Pale, tall and scrawny, Adam Lanza walked through high school in Newtown, Connecticut, with his hands glued to his sides, the pens in the pocket of his short-sleeve, button-down shirts among the few things classmates recalled about him.

He did all he could to avoid attention, it seemed.


Until Friday. The authorities said Lanza, 20, wearing combat gear, carried out one of the deadliest shootings in the nation’s history.

He killed 20 children and six adults at the elementary school where his mother worked, they said. He then apparently turned his gun on himself. Earlier, the police said, he also killed his mother.

In his brief life, Lanza left few footprints, electronic or otherwise. He apparently had no Facebook page, unlike his older brother, Ryan, a Hoboken, New Jersey, resident who for several hours was misidentified in news reports as perpetrator of the massacre.

Undated photo confirmed by government officials to be Adam Lanza, who apparently killed himself after killing more than two dozen others, including 20 school children.</p> <p>Connecticut allows possession of assault rifles, except those with certain features, such as a fixed bayonet type lug, or a collapsible stock, according to attorney David Clough of Southbury, Conn.</p> <p>Otherwise they are allowed, and like other rifles, easier to acquire than handguns.</p> <p>Under Connecticut law, anyone 21 or older can purchase ammunition, Clough said.</p> <p>The Associated Press, citing an unnamed official, reported that state police records show that Nancy Lanza had legally purchased five firearms, all registered in Connecticut, though the reported was not independently confirmed by NBC News. The AP later reported that authorities also recovered three other guns ? a Henry repeating rifle, an Enfield rifle and a shotgun. It was not clear where those weapons were found.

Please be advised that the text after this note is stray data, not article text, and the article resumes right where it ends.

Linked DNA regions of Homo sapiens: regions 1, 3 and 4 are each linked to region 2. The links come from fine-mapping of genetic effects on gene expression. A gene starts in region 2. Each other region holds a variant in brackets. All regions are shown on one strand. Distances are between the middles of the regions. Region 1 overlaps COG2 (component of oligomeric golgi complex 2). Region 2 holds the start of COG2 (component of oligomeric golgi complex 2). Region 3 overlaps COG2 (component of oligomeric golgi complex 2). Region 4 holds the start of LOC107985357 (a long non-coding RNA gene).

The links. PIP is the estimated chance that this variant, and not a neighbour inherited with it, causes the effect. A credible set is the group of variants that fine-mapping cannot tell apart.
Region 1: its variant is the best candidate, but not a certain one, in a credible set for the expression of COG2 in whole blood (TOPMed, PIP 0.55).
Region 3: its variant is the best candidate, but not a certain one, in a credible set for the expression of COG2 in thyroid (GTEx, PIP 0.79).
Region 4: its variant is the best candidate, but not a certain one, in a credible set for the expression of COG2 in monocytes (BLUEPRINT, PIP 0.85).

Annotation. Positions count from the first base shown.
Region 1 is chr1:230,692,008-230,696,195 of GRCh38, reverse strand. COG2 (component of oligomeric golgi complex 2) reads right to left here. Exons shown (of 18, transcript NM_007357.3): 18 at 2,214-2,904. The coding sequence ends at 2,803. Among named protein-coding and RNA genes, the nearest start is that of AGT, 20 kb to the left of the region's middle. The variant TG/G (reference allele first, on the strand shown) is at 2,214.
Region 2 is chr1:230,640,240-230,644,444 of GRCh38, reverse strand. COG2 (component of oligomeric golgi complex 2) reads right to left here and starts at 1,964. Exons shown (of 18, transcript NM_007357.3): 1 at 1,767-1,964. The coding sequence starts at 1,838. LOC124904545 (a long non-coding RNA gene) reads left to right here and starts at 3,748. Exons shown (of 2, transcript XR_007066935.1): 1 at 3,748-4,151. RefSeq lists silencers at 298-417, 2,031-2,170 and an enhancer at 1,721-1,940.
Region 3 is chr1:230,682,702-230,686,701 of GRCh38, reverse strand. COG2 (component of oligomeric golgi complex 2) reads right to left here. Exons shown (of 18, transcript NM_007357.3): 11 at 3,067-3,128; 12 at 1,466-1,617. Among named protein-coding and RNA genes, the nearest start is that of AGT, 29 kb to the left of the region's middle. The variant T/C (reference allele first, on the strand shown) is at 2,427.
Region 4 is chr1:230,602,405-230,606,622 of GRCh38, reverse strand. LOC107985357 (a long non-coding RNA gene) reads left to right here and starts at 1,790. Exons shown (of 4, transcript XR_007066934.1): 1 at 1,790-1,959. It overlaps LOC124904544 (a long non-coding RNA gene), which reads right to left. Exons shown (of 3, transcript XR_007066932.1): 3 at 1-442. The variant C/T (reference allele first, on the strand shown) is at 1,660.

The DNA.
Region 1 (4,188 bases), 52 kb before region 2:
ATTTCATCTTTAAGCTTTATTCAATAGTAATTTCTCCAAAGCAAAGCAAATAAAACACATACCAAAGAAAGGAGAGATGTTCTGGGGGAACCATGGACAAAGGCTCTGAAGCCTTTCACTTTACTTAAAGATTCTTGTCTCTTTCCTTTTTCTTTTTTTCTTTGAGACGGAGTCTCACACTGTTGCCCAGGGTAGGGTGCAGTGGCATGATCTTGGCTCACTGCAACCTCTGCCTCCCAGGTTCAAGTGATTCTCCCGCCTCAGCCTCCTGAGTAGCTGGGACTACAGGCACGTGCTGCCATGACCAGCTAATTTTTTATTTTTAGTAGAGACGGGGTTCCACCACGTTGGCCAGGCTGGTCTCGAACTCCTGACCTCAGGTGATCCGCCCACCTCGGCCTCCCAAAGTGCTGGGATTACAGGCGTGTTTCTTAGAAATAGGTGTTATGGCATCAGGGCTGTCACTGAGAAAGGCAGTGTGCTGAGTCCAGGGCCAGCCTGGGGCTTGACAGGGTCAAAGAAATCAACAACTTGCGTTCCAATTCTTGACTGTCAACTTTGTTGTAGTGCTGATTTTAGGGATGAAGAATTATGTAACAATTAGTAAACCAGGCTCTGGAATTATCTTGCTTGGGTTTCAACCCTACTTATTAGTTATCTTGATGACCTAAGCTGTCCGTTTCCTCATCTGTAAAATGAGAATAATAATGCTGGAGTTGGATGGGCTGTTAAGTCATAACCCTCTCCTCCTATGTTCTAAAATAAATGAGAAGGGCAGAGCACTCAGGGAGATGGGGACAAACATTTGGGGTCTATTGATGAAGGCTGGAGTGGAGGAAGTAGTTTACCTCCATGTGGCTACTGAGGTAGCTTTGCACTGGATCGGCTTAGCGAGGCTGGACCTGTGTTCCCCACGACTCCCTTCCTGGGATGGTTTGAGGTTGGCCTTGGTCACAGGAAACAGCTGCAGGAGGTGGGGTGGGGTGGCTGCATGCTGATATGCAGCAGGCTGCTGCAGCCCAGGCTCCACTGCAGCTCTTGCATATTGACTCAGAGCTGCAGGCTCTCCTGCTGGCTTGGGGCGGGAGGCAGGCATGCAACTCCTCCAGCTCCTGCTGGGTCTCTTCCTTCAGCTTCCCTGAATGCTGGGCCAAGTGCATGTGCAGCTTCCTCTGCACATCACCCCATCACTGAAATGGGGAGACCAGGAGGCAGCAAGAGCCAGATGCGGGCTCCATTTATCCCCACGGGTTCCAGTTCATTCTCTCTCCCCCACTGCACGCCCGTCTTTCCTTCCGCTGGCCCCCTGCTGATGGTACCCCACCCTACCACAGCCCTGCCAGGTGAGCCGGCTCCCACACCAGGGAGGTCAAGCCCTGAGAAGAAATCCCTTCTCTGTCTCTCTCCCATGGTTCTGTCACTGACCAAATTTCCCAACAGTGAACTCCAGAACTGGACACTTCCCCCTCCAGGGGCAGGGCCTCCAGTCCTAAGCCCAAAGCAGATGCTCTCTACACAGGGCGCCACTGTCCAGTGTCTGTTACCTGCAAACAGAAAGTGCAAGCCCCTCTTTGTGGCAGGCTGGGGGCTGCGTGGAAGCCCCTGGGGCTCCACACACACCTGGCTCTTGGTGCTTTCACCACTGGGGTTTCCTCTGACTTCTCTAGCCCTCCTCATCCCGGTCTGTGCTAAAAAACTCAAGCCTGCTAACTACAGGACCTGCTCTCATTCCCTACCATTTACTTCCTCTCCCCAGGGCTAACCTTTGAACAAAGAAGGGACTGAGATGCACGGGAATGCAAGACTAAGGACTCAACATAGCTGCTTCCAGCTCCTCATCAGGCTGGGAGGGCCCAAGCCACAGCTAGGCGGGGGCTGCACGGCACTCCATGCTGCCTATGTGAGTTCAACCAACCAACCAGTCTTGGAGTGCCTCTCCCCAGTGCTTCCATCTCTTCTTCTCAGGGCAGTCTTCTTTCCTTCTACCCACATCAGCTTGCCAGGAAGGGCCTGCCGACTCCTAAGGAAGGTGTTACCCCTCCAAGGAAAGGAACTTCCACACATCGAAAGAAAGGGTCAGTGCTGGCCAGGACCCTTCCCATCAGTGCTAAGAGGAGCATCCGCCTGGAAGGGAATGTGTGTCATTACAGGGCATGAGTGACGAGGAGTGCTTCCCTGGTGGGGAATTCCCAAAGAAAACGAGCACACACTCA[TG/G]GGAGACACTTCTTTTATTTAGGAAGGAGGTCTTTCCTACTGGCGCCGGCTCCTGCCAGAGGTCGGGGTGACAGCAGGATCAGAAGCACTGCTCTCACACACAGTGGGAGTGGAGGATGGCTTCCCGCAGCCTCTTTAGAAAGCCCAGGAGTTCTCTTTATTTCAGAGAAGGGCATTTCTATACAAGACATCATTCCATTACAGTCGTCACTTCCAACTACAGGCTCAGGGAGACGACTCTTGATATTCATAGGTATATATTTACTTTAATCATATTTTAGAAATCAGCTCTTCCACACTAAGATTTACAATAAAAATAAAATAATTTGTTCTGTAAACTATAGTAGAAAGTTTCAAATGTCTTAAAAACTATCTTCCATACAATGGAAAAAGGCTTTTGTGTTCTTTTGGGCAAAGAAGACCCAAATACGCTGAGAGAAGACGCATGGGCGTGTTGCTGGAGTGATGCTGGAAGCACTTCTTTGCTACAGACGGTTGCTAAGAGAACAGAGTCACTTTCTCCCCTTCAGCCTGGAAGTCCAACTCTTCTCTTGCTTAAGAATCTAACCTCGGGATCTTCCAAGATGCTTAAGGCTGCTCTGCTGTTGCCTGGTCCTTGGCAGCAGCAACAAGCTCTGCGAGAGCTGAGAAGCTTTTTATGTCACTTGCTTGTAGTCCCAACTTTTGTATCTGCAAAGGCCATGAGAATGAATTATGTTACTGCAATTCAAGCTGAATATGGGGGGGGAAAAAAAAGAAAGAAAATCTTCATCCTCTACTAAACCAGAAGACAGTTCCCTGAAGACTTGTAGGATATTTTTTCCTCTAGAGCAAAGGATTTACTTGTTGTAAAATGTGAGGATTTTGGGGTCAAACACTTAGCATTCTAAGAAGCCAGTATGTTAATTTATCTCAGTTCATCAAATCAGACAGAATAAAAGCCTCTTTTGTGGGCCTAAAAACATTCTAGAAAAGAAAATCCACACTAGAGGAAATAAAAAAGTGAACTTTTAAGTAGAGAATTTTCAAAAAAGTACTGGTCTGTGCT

Adam Lanza in 2005: Classmates recall his distress in social situations.
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Adam Lanza did not even appear in his high school yearbook. His spot on the page said ”camera shy”. Others who graduated in 2010 did not believe he had finished school.

Matt Baier, now a student at the University of Connecticut, and other high school classmates, recalled how deeply uncomfortable Lanza was in social situations. Several believed he had a developmental disorder. They said they had been told the disorder was Asperger’s syndrome, considered a high-functioning form of autism.

”It’s not like people picked on him for it,” Mr Baier said. ”From what I saw, people just let him be.”